Homicide - Murder, Attempt Murder and Manslaughter


Murder is committed when a person of “sound mind” unlawfully kills another, with the intention to either kill or cause “grievous (serious) bodily harm.”

This offence must be tried at a Crown Court before a judge and jury. After one appearance before a Magistrates Court, the case will be sent directly to the Crown Court.

Murder carries a mandatory life sentence for an adult, with the crown court judge specifying a tariff to be served before the inmate may be considered for supervised release or "Parole." People convicted under the age of 18 are detained “at Her Majesty’s pleasure”. Again,this in effect means that the length of the sentence in real terms, or ‘the tariff’, will vary depending on individual circumstances. These can include the way in which the offence was committed and whether or not the defendant has any previous convictions. About 15 years ago the average tariff was 12 years and now it is about 21 years. Media, public acclaim and politicians have been significant in this regard.

Attempt Murder

To be guilty of attempted murder, a person must have the intention to kill another person, and have done something “more than merely preparatory” to commit the killing.

This may mean that knocking on someone’s door with a kitchen knife, while intending to kill them could be considered attempted murder. Physically stabbing at someone with a knife, but not succeeding might be considered attempted murder.

But in most cases, attempted murder usually has to involve an attempt so serious that death could well have followed from the actions of the defendant.

Among other things, a jury will look at the following factors in deciding whether someone is guilty of attempted murder:

Was the attack so severe that it looks like murder was intended?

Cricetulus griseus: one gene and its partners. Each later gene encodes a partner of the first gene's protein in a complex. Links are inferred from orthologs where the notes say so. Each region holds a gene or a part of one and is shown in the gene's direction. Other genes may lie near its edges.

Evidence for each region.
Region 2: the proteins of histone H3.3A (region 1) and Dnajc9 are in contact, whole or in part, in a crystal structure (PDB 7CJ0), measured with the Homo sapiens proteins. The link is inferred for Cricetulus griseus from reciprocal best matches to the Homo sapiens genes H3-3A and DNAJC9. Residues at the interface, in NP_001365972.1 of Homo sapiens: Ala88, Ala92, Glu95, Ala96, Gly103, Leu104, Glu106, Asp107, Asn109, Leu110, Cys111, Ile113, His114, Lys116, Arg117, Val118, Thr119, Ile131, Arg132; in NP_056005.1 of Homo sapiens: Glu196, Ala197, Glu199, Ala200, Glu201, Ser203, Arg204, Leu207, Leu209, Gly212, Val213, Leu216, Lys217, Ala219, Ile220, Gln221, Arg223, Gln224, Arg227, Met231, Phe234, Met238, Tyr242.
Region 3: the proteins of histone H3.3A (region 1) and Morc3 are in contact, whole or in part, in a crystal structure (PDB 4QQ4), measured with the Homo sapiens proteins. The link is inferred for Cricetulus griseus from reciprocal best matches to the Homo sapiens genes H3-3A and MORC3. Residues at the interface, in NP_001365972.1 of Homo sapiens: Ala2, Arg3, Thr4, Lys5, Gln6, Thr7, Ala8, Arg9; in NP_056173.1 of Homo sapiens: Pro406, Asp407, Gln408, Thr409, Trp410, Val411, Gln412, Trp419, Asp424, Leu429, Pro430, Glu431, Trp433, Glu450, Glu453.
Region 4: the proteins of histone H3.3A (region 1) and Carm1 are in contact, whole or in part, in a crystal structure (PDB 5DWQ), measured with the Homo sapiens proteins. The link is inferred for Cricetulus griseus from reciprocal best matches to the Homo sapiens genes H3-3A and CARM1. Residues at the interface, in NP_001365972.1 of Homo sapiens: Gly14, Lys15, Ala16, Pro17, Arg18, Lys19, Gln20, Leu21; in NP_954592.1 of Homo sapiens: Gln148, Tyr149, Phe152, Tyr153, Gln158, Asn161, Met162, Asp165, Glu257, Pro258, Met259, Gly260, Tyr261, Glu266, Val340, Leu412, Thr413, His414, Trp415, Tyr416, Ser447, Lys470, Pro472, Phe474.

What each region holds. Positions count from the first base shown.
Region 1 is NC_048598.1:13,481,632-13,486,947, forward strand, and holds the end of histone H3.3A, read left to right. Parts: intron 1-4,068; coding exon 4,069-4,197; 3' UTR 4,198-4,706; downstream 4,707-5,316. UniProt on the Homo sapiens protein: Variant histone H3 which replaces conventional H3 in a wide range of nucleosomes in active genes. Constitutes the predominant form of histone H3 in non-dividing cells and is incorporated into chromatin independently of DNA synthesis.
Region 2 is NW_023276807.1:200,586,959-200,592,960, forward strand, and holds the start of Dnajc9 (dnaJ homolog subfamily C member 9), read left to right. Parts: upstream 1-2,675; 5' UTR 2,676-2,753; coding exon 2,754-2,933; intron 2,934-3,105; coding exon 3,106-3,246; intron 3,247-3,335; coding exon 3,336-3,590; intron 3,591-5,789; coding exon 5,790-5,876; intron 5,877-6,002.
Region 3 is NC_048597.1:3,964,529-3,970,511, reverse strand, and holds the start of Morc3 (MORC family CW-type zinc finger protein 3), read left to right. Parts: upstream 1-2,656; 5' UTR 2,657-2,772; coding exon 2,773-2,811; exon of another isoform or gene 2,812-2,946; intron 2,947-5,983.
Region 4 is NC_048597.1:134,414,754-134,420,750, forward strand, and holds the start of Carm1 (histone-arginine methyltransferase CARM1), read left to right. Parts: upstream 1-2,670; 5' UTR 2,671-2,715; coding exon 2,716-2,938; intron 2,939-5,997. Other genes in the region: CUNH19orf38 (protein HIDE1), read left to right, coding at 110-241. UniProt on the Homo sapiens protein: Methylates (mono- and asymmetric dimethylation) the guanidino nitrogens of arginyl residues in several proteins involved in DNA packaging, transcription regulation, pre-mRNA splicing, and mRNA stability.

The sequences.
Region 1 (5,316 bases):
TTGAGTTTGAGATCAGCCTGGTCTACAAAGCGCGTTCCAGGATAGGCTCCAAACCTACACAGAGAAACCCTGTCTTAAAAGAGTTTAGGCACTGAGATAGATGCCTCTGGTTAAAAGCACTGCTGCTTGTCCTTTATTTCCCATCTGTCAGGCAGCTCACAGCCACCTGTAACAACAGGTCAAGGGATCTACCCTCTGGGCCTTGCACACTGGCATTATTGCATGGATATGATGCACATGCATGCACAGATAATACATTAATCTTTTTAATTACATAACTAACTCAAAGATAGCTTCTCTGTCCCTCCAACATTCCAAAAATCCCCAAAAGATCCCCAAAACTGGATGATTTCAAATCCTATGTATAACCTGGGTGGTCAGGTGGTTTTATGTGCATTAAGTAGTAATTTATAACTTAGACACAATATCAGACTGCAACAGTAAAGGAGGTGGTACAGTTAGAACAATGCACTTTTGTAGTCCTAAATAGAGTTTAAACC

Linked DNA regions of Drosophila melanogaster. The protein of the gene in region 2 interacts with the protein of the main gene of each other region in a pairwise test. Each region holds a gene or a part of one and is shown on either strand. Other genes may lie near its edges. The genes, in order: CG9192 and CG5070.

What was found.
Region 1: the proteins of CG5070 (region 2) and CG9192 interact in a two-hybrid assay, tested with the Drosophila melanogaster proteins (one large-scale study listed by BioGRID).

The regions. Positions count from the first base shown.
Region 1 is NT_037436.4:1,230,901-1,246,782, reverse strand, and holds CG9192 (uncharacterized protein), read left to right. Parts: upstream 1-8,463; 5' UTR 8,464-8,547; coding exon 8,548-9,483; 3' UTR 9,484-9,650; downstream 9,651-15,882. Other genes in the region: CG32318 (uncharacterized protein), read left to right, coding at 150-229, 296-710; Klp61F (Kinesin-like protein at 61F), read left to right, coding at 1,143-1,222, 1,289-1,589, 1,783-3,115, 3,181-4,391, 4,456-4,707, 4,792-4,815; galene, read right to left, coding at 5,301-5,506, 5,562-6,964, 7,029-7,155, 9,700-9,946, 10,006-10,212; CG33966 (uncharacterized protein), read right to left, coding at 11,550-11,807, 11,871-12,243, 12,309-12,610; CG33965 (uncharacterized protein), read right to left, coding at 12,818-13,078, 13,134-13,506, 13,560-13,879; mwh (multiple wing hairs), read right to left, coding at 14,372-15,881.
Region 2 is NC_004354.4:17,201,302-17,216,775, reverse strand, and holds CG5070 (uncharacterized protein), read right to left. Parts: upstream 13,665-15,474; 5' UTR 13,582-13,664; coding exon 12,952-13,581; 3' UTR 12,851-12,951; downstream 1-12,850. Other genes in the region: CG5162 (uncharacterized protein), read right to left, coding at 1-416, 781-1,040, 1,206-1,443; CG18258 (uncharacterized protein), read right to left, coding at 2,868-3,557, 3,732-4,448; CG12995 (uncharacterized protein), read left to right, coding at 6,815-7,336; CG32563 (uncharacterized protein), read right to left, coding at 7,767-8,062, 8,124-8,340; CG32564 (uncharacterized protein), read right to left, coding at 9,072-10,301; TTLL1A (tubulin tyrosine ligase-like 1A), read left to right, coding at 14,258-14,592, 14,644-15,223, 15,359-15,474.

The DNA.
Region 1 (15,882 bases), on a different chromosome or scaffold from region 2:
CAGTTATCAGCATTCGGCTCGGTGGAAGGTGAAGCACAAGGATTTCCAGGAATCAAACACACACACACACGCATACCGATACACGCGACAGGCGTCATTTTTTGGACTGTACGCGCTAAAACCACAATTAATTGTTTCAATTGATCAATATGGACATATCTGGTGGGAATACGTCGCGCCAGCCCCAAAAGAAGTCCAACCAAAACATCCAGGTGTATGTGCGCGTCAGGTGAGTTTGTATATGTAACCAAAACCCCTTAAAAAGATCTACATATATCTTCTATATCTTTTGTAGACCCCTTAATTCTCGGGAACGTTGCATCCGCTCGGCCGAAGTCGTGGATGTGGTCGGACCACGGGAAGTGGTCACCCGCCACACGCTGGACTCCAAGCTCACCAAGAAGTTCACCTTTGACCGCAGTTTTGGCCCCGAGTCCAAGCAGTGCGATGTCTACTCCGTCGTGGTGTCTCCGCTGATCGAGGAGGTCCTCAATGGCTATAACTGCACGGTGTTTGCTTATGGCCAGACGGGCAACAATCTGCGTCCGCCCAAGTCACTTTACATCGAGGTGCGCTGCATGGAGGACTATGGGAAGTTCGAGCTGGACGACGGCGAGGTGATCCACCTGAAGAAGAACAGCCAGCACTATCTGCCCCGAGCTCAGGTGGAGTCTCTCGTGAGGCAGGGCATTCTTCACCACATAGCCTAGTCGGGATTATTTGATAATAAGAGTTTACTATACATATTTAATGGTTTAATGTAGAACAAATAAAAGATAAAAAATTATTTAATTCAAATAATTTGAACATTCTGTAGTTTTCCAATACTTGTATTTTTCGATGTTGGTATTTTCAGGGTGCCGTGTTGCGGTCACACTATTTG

Was a weapon which could easily inflict death used (for example a gun)?

Did the defendant use any words or show any behaviour which indicated that he or she intended to kill?


When a person kills someone but intends only to hurt them, or to exert some force on them, this is called manslaughter and is generally considered to be a much less serious offence.

With murder, the intention of the attacker has to be to either commit really serious harm or to kill. With manslaughter, although the end result is a death, the attacker must only be intending to do some harm, or being negligent or reckless as to whether some harm would be involved.

Incapacity and deemed unfit to plead

Sometimes the suspect/defendant is of such unsound mind that a prosecution is not progressed, he or she being deemed unfit to plead and the individual concerned is sent to secure psychiatric hospitals, such as Broadmoor Hospital. This is a supposedly therapeutic institution providing assessment, treatment and care in conditions of high security.


Twitter Updates

Our 241 case consultation benefitted a client in #Guildford yesterday facing serious #criminalcharges. Worried abou… https://t.co/liToqRRTvO 5 days 16 hours ago
RT @petercrouch: Thanks to those of you who watched #royalteamtalk it was great to be a part of it. Hope it helps just a little bit https:… 2 weeks 6 days ago
RT @KensingtonRoyal: "Guys, in general, find it very difficult to talk about their feelings - doing what we're doing here makes a huge diff… 2 weeks 6 days ago